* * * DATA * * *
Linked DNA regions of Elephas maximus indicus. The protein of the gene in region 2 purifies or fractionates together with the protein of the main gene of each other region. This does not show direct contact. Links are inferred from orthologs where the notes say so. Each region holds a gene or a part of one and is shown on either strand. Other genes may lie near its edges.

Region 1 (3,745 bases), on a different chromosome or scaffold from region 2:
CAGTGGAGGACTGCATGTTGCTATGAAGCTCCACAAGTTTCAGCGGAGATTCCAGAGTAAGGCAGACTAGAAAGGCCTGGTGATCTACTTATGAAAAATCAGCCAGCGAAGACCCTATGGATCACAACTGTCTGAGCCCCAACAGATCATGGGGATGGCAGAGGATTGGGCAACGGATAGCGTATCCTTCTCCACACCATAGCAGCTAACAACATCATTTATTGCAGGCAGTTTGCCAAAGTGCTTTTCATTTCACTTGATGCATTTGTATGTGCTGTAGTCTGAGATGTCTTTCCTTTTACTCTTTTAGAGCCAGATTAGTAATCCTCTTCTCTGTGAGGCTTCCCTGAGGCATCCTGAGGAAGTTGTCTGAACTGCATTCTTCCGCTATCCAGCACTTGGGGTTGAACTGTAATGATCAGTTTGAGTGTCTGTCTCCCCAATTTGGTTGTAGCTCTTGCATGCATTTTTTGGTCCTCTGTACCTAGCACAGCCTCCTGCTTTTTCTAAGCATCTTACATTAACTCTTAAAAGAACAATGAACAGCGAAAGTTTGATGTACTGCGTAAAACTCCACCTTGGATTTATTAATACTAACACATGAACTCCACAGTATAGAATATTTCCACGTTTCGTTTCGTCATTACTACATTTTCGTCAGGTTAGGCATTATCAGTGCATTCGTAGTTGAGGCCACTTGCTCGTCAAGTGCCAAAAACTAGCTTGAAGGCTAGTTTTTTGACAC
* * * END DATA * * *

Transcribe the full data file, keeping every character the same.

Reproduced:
Linked DNA regions of Elephas maximus indicus. The protein of the gene in region 2 purifies or fractionates together with the protein of the main gene of each other region. This does not show direct contact. Links are inferred from orthologs where the notes say so. Each region holds a gene or a part of one and is shown on either strand. Other genes may lie near its edges.

Region 1 (3,745 bases), on a different chromosome or scaffold from region 2:
CAGTGGAGGACTGCATGTTGCTATGAAGCTCCACAAGTTTCAGCGGAGATTCCAGAGTAAGGCAGACTAGAAAGGCCTGGTGATCTACTTATGAAAAATCAGCCAGCGAAGACCCTATGGATCACAACTGTCTGAGCCCCAACAGATCATGGGGATGGCAGAGGATTGGGCAACGGATAGCGTATCCTTCTCCACACCATAGCAGCTAACAACATCATTTATTGCAGGCAGTTTGCCAAAGTGCTTTTCATTTCACTTGATGCATTTGTATGTGCTGTAGTCTGAGATGTCTTTCCTTTTACTCTTTTAGAGCCAGATTAGTAATCCTCTTCTCTGTGAGGCTTCCCTGAGGCATCCTGAGGAAGTTGTCTGAACTGCATTCTTCCGCTATCCAGCACTTGGGGTTGAACTGTAATGATCAGTTTGAGTGTCTGTCTCCCCAATTTGGTTGTAGCTCTTGCATGCATTTTTTGGTCCTCTGTACCTAGCACAGCCTCCTGCTTTTTCTAAGCATCTTACATTAACTCTTAAAAGAACAATGAACAGCGAAAGTTTGATGTACTGCGTAAAACTCCACCTTGGATTTATTAATACTAACACATGAACTCCACAGTATAGAATATTTCCACGTTTCGTTTCGTCATTACTACATTTTCGTCAGGTTAGGCATTATCAGTGCATTCGTAGTTGAGGCCACTTGCTCGTCAAGTGCCAAAAACTAGCTTGAAGGCTAGTTTTTTGACAC